We eat a fruit and nut mixture called charoset which represents the mortar the Israelite slaves used for brick-building. We eat matzo crackers to symbolize how quickly the Israelites fled, leaving no time for the bread to rise. Instead, they baked it unleavened and hence the flat, crispy matzo crackers or as it is often called: the bread of affliction.

Passover Recipes and Resources

Beyond the Seder – Keeping Kosher for Passover

If you keep kosher for Passover, then you have 21 or 24 meals plus snacks to eat “chametz” free. Chametz is food that contains:

  • wheat
  • barley
  • oats
  • spelt
  • rye

When these grains come in contact with water and ferment for longer than 18 minutes, they are considered “leavened”. Why does this matter?

The story is that when the Jewish people fled Egypt and slavery, they left in a hurry without time for their bread to rise and matzo was born. That’s why matzo, the traditional unleavened bread eaten on Passover, is watched over to be sure it is baked in under 18 minutes or before the flour can begin to rise. Need even more detail about all the matzo products available for Passover – check out my Matzo page for the unleavened truth!

Passover Recipes 

Whether you lean towards a traditional passover meal or an updated variation, here are lots of Passover recipes to help you conquer the challenge of creating a seder menu, bringing a dish to another host’s home, or just feeding your family throughout the 7 (or 8) days of Passover.

Passover Appetizer Recipes

Turkish Charoset from Blue Kale Road – I always make a very simple Ashkenazic style charoset with toasted walnuts, chopped apples, cinnamon, and red wine (yes I have even used Manischewitz). This Turkish charoset recipe by my friend Hannah straddles the line between a traditional Ashkenazic style and a more complex Sephardic style that incorporates dried fruits and different nuts. She uses raisins and dates in addition to apples, pistachios instead of walnuts, and orange juice in place of wine.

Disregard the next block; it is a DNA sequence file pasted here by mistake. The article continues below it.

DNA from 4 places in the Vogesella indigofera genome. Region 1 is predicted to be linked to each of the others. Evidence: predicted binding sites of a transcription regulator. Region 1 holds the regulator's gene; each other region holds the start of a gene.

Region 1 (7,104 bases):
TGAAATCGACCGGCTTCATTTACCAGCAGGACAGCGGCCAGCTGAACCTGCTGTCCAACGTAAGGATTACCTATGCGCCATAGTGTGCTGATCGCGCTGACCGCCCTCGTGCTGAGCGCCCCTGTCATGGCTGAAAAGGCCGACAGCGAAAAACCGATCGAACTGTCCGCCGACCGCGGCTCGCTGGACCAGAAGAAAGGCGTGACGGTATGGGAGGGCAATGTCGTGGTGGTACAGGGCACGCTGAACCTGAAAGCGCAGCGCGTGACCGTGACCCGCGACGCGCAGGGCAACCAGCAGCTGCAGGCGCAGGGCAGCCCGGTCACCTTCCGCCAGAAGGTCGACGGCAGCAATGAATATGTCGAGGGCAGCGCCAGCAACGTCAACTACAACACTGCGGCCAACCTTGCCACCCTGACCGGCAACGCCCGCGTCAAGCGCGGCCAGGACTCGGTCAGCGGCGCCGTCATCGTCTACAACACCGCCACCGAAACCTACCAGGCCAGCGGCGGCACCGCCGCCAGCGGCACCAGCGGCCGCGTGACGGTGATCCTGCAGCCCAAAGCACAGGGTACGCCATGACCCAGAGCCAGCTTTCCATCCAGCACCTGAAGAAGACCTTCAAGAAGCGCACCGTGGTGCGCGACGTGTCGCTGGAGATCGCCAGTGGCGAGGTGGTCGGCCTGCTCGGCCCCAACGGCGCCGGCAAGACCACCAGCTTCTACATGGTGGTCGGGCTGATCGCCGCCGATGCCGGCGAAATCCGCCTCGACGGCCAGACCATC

Passover Recipes and Resources blue kale road turkish charoset

Turkish Charoset recipe and photo by Blue Kale Road

Breakfast/Lunch Passover Recipes

Bubbe’s Bubula – My Grandmother’s Puffy Matzo Meal Pancake – I first posted this recipe for National Pancake Day in 2011, not realizing just how special this recipe would be to my extended family — each of whom has their own childhood memories related to this simple matzo meal pancake. Make it your own by pan frying in butter or olive oil or coconut oil and experimenting with toppings. But you’ll love the light fluffy result of this simple Passover recipe staple.

Want to hear more about the family lore behind this bubula? Listen to my guest appearance on The Heritage Cookbook Project’s podcast where I talk about this recipe and how it reconnected my cousin to his childhood. (Have a tissue at the ready!)

matzo meal pancake with cinnamon sugar on plate with knife and fork